NozPT shares greatest sequence similarity with phytoene synthase-like (PSL) family proteins, including ones demonstrated as indole alkaloid prenylation catalysts. These include NzsG (GenBank #ALL53320; 45% similarity) from the neocarazostatin pathway41, DmtC1 (#AVP32202; 51% similarity) from the drimentine DKP pathway6, SazB-PT (#CQR65853; 63% similarity) from the streptoazine DKP pathway42, and GczB (#RLV09121, 63% similarity) and GczC (#RLV08932, 64% similarity) from the griseocazine DKP pathway15. In contrast to the apparent preference of NozPT for DD-cWW, DmtC1, SazB-PT, GczB, and GczC act upon indole alkaloid DKP substrates composed of L-configuration amino acids.

Functional characterization of a rare catalyst of electrophilic methylation at two different nucleophilic acceptors

We next aimed to establish the function of NozMT, the only methyltransferase homolog encoded within the noz, ncd, or noz2 loci. Transformation of S. lividans TK24 with a pUWL201-based construct harboring nozMT and complementation with cWW stereoisomers 35 resulted in no production of candidate methylated cWW derivatives (Supplementary Fig. 4). Hence, we hypothesized that NozMT instead acts upon prenylated 6 to catalyze both C3 and N1’ methylation, yielding nocardioazine B (2). Supporting this hypothesis, the chemical complementation of S. lividans TK24 nozMT transformant cultures with 6 resulted in the production of 2 (Supplementary Fig. 17). These in vivo results suggest that NozMT catalyzes the transfer of methyl groups onto two different acceptor atoms (C3 and N1’) of asymmetrical prenylated substrate 6.

To directly interrogate this unusual apparent dual function of NozMT, it was produced as a hexahistidine-tagged protein in E. coli and purified by Ni affinity chromatography (Supplementary Fig. 18). Incubation of NozMT with SAM as the electrophilic methyl donor and candidate substrates 36 revealed methylation of only prenylated 6 (Fig. 7a, Supplementary Fig. 19). Omission of SAM from reaction mixtures with 6 resulted in no nocardioazine B production (Fig. 7a), and the addition of metal cofactors was not required for catalytic activity.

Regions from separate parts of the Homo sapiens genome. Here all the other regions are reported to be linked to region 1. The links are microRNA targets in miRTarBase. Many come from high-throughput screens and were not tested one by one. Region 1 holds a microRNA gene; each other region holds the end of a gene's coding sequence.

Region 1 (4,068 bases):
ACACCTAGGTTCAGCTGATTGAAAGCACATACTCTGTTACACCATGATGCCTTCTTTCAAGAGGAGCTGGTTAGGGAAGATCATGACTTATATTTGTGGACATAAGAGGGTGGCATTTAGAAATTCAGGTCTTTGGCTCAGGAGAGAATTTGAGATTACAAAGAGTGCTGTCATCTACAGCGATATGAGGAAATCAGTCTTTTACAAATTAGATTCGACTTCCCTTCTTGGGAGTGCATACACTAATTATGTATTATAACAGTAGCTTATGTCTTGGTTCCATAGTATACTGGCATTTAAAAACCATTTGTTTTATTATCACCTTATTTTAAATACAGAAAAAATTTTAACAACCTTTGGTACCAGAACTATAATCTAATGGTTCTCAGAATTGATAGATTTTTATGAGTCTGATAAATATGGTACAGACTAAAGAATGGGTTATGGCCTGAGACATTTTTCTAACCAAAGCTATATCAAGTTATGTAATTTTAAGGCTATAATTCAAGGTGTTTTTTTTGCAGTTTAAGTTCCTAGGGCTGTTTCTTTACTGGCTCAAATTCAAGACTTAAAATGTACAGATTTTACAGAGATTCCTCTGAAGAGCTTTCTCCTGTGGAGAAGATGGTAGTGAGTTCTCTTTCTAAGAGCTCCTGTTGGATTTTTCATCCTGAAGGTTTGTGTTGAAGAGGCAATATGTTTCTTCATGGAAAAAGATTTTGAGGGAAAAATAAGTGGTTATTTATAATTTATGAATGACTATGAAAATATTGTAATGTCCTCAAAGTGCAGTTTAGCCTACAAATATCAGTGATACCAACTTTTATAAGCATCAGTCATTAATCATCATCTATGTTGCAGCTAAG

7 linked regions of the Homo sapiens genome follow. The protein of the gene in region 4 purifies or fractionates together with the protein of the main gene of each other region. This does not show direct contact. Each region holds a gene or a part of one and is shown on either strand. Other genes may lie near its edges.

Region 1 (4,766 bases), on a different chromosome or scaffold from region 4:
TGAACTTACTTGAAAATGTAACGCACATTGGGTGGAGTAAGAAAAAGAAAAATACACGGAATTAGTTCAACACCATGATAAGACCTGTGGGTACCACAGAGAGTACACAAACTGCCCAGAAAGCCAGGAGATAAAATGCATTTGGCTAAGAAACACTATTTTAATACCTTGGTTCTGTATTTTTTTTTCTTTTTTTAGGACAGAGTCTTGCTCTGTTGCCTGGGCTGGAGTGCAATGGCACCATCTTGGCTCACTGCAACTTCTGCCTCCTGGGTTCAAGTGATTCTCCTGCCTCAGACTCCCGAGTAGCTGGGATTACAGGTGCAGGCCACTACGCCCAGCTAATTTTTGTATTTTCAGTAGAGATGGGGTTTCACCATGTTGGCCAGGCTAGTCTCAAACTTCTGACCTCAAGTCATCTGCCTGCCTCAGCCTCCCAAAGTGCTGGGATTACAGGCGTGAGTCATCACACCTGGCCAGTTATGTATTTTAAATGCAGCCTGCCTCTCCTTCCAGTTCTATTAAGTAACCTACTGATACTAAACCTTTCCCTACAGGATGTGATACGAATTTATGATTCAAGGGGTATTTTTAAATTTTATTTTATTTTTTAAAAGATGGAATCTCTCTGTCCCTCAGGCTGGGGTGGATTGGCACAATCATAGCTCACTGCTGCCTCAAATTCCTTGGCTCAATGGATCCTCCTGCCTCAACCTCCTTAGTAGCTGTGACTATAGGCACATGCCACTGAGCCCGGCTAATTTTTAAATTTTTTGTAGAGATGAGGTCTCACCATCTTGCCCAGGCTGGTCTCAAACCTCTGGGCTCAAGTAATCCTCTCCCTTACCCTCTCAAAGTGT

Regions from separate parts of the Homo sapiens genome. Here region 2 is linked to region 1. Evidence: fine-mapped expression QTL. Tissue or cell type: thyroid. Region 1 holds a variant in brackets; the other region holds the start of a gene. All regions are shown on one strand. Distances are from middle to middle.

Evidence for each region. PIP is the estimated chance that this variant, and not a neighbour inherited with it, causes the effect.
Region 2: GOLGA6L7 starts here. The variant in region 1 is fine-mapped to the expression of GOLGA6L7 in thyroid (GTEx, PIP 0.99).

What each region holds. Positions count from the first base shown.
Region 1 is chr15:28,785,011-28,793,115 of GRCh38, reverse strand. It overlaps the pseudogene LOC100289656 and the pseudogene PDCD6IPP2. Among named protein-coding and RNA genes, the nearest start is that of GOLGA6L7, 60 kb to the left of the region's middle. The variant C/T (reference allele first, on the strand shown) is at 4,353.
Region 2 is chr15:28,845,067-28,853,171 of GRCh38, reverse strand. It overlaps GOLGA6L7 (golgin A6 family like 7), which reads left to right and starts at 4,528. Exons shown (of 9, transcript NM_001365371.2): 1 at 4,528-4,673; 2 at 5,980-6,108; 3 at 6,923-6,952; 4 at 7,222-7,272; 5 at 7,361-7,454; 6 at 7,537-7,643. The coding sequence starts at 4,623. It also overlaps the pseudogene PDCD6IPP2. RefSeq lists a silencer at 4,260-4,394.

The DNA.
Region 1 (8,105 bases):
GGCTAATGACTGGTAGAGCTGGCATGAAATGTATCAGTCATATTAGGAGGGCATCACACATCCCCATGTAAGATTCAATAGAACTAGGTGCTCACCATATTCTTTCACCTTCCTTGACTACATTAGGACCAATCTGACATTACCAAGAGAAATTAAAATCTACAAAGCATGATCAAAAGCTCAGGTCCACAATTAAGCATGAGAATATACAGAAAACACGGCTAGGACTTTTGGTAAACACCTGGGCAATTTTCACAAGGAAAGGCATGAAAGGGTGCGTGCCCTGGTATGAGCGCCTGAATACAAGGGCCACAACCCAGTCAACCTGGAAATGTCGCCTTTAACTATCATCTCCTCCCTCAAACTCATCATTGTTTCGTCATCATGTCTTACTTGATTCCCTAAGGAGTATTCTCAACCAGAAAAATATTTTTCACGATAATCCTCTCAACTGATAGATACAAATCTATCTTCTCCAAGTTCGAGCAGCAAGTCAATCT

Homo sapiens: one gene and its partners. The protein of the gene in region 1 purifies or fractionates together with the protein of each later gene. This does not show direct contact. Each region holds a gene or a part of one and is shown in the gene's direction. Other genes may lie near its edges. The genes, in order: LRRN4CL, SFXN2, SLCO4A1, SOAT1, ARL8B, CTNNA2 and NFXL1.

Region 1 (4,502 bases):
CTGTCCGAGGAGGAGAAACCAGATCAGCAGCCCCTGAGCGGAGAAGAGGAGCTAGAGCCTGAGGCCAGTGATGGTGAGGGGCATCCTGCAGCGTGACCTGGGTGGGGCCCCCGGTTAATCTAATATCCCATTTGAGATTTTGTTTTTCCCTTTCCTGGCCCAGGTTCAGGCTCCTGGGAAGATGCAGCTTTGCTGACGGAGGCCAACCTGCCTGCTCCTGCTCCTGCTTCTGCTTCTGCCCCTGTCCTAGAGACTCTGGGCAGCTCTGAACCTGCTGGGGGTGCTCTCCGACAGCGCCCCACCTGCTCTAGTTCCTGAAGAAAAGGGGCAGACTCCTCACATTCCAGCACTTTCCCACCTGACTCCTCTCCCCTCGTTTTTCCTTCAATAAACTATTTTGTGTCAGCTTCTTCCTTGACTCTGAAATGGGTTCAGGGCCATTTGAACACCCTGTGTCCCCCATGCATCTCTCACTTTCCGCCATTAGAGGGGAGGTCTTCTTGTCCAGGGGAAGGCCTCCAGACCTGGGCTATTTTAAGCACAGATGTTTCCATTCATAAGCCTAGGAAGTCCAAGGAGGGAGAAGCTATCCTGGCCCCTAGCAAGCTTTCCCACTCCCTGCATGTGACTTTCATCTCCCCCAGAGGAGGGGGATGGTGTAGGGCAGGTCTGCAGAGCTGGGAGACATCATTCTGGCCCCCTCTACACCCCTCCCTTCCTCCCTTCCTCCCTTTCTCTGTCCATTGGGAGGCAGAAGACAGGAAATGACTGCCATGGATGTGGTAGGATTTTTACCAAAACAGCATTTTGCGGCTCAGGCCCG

Fig. 7: In vitro functional assays revealed that NozMT catalyzes N1’- followed by C3-methylation as the final steps in nocardioazine B assembly.
figure 7

a Incubation of purified recombinant NozMT with 6 or 7 and SAM yielded nocardioazine B (2), with [M + H]+ m/z 469 by ESI+. LC was conducted with a C18 stationary phase and gradient mobile phase of H2O/MeCN (40–90%) containing 0.1% HOAc, as detailed in Methods. b The time course of reactant 6, N1’-methylated intermediate 7, and product 2 relative concentrations during the NozMT-catalyzed reaction supports successive N1’- and C3-methylation (data points indicate means for n = 2 independent replicates). c Postulated mechanism of sequential methylation reactions of 6 catalyzed by NozMT. Source data are provided as a Source Data file.

To establish the order of N1’ and C3 methylation, enzymatic reaction mixtures were monitored by LC-MS for monomethylated intermediates and nocardioazine B (2) product over time. N1’ methylated 7 appeared as the only detectable monomethylated intermediate, and its concentration decreased in proportion to 2 formation (Fig. 7b, Supplementary Fig. 20). To directly confirm N1’ methylated 7 as a NozMT substrate, this compound was chemically synthesized from 6. Incubation of synthetic N1’ methylated 7 with SAM and NozMT resulted in the production of 2 (Fig. 7a), unequivocally establishing N1’ methylation, followed by C3 methylation with annulation, as the final steps of 2 biosynthesis (Fig. 7c).

To compare the kinetics for NozMT-catalyzed N1’ methylation of 6 vs. C3 methylation of 7, steady-state kinetic parameters of NozMT were evaluated by measuring initial reaction rates for a range of substrate concentrations with constant enzyme concentration. For N1’ methylation of 6, an apparent average Km of 146μM and kcat of 1.5 s−1 (n = 2 independent replicates) were found; for C3 methylation of 7, an apparent Km of 606 μM and kcat of 2.1 s−1 were determined (Supplementary Fig. 21). These values support a higher affinity and greater catalytic efficiency of NozMT for substrate 6 over 7.

The NozMT sequence shares homology with functionally characterized DKP methyltransferases, including StspM1 (GenBank #QEI59523; 57% similarity) which catalyzes C3 methylation of LL-cWW (3)43. Previously characterized SazB-MT (#CQR65853), which catalyzes indole N1-methylation of 342, shares no significant sequence similarity with either NozMT or StspM1.